Three Tragic Virtues in Business

Is your noblest quality your business’ worst nightmare?

In drama, a tragedy is a story in which the hero’s virtue goes too far and has horrible consequences.

Small businesses can be real dramatic. Here are three tragic flaws I see in small companies all too often:

1. Unmitigated patriotism in your business.

“We have the best people, customers love us, and no one is better…” These are noble and loyal things to say. They may even be true – most of the time. However, this extreme devotion often manifests in poor business practices:

  • “…therefore, we can’t outsource. It will compromise our quality,” which leads to high job cost and stagnant processes.
  • “…so, we have to do things the way we know is right regardless of what the customer wants to pay,” turns into selling on price and delivering on virtue.
  • “…which is why we can’t take on new business until we have all the permanent resources in place,” which is tragically un-scalable.

2. Owners not paying themselves a market rate salary.

“I funnel all of the profits back into the business. If there is money left over, I take a draw at the end of the year…” What was a smart way to preserve cash flow in a startup is a tragic misstep in a mature company. This kind of self-help financing often manifests in daily business:

  • “…so it is OK if we don’t make money on labor, because we make money on products.” Then we have unhealthy conversations about value with our customers.
  • “…this helps us be more profitable.” Except that these companies often judge their profitability against unsubsidized companies.
  • “…therefore, if we lease this truck instead of buying we will save money.” Companies that subsidize cash flow tend to misunderstand finance in general. Profit and cash are two different things!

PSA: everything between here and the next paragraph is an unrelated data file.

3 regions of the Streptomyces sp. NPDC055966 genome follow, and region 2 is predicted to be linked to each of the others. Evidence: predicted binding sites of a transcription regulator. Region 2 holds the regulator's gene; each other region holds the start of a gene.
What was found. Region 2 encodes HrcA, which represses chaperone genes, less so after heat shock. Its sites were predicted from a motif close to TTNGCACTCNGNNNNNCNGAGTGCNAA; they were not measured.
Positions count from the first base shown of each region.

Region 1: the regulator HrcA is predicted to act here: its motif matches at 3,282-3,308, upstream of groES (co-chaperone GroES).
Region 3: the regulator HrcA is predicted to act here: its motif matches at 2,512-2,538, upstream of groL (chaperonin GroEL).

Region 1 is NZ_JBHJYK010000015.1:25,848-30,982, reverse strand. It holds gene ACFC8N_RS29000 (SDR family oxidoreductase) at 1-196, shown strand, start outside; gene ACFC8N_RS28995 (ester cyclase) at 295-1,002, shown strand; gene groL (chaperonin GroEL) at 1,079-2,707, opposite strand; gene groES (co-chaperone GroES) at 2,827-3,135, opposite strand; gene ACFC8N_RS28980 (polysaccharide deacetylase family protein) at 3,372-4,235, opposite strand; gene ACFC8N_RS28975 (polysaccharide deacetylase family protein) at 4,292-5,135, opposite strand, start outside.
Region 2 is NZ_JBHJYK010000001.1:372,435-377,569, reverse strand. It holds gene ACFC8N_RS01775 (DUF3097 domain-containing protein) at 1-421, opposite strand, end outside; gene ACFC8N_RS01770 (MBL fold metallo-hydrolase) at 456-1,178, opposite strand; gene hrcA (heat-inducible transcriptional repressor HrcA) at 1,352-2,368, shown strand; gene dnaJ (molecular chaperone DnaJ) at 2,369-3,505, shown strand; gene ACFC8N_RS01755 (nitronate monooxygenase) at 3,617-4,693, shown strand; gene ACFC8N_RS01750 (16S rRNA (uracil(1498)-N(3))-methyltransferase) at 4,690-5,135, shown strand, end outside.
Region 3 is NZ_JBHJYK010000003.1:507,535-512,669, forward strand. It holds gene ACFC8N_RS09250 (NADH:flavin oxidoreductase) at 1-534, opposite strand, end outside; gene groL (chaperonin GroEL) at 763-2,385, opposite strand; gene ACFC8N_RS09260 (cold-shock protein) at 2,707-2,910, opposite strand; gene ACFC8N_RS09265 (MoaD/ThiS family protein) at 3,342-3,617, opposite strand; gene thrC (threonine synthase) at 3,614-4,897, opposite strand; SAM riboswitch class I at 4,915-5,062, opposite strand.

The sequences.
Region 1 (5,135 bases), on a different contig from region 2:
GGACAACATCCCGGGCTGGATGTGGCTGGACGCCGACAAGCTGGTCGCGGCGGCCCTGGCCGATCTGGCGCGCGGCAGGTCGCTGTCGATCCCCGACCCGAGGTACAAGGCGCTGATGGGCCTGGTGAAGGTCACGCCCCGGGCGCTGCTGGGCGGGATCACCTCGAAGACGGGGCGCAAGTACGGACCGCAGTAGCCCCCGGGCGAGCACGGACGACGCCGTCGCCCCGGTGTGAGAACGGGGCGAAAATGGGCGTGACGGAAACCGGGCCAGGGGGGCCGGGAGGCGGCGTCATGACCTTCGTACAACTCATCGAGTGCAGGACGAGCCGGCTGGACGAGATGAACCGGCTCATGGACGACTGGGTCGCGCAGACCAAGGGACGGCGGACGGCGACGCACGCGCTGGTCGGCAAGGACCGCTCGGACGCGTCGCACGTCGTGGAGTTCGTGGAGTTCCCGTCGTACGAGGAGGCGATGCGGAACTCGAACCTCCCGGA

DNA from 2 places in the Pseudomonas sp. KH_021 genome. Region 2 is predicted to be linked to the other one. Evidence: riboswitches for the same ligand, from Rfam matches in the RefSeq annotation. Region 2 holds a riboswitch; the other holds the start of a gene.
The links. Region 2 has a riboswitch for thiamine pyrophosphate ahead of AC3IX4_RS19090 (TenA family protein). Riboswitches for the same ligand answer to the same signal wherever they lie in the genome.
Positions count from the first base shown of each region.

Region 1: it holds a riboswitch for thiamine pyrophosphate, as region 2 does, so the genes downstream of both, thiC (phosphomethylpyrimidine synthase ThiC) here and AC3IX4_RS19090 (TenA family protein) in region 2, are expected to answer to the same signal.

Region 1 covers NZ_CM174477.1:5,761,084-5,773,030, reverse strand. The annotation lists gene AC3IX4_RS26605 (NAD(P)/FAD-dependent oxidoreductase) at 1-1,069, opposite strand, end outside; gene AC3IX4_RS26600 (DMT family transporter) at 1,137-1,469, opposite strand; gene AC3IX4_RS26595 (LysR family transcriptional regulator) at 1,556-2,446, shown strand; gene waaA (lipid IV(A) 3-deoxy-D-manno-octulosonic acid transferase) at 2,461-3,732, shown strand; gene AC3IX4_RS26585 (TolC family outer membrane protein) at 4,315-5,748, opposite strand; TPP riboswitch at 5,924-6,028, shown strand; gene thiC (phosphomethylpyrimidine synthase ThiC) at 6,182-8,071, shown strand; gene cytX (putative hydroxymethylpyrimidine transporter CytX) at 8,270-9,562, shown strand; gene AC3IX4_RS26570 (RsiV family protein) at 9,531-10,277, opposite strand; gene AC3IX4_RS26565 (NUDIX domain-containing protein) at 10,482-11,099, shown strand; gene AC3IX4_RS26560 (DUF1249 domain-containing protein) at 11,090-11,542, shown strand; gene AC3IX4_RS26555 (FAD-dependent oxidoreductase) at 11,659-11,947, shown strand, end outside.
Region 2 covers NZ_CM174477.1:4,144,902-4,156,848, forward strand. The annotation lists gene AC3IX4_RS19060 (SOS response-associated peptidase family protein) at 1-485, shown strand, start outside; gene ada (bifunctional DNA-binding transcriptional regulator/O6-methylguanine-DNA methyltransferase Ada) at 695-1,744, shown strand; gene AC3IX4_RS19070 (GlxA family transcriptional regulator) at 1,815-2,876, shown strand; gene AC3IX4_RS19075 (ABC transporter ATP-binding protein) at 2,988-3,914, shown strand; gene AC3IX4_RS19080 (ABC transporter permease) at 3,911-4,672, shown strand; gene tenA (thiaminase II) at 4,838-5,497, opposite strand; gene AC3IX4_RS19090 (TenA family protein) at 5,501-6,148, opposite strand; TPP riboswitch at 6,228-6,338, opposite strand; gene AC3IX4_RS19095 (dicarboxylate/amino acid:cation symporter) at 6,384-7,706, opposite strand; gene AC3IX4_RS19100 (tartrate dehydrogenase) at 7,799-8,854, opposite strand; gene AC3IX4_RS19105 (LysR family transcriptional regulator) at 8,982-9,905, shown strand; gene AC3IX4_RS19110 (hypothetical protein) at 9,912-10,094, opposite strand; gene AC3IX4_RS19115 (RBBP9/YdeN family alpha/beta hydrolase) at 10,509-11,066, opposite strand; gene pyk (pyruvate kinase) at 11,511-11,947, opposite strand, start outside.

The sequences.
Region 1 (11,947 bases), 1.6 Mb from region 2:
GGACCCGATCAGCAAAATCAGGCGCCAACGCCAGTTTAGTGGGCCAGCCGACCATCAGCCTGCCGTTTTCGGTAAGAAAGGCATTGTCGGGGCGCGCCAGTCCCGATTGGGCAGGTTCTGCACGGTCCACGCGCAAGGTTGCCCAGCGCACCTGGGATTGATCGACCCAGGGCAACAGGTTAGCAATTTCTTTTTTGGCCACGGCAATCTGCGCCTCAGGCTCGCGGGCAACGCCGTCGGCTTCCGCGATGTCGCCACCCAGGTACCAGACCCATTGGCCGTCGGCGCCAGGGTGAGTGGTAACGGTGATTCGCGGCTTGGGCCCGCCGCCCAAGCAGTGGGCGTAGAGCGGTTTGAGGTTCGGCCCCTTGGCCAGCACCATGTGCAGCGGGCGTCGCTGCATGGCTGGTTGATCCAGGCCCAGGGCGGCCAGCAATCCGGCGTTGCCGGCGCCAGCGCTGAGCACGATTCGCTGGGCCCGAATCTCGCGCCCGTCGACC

3. Every customer is unique so our processes need to be customized for each project.

“We don’t want to be a cookie-cutter solution…” is a noble sentiment that I hear all too often. What customer wants to pay for bespoke services in an industry that functions on best practices and standards? This is one of many ‘put the customer first’ flaws that end up being misplaced priorities:

  • “…therefore we don’t want the small projects because our systems and processes are too expensive to make money at them,” inevitably leads to either underserving a good customer that happens to have a small project (or many of them), or it means that when small projects come along, there is no simplified system of checks and balances to preserve quality.
  • “…which is why we sometimes have to walk away from projects that can’t afford to do things right.” Now the business is judging prospective customers on the fit and finish they can afford. This is fine if you only want bespoke buyers, but even well-heeled folks want a fair price for simple needs.
  • “… is our value proposition: customized attention to detail.” This often turns into team members interpreting the company strategy and rejecting important work because it doesn’t fit an unnecessarily high standard.

Do you hear these virtuous posturing statements anywhere in your company? They may make you feel proud, but to me they are a sign of impending failure. Virtue by its nature is stubborn. Too much of a virtue is tragic.